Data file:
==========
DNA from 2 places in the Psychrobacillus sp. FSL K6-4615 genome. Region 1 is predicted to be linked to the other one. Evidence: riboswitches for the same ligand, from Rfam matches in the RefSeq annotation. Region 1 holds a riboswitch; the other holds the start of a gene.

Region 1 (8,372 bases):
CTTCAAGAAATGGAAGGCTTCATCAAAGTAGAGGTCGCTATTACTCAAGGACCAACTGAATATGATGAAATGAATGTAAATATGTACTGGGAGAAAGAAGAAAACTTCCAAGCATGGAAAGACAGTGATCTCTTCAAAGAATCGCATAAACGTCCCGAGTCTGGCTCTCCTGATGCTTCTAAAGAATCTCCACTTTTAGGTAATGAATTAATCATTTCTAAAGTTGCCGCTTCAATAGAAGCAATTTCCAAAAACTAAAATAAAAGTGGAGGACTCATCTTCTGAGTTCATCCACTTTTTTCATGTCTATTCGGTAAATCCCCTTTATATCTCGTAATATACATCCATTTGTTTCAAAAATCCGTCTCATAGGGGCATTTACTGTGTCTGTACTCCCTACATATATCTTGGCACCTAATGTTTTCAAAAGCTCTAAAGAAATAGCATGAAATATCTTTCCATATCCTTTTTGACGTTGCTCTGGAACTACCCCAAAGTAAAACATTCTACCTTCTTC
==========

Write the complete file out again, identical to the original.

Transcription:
DNA from 2 places in the Psychrobacillus sp. FSL K6-4615 genome. Region 1 is predicted to be linked to the other one. Evidence: riboswitches for the same ligand, from Rfam matches in the RefSeq annotation. Region 1 holds a riboswitch; the other holds the start of a gene.

Region 1 (8,372 bases):
CTTCAAGAAATGGAAGGCTTCATCAAAGTAGAGGTCGCTATTACTCAAGGACCAACTGAATATGATGAAATGAATGTAAATATGTACTGGGAGAAAGAAGAAAACTTCCAAGCATGGAAAGACAGTGATCTCTTCAAAGAATCGCATAAACGTCCCGAGTCTGGCTCTCCTGATGCTTCTAAAGAATCTCCACTTTTAGGTAATGAATTAATCATTTCTAAAGTTGCCGCTTCAATAGAAGCAATTTCCAAAAACTAAAATAAAAGTGGAGGACTCATCTTCTGAGTTCATCCACTTTTTTCATGTCTATTCGGTAAATCCCCTTTATATCTCGTAATATACATCCATTTGTTTCAAAAATCCGTCTCATAGGGGCATTTACTGTGTCTGTACTCCCTACATATATCTTGGCACCTAATGTTTTCAAAAGCTCTAAAGAAATAGCATGAAATATCTTTCCATATCCTTTTTGACGTTGCTCTGGAACTACCCCAAAGTAAAACATTCTACCTTCTTC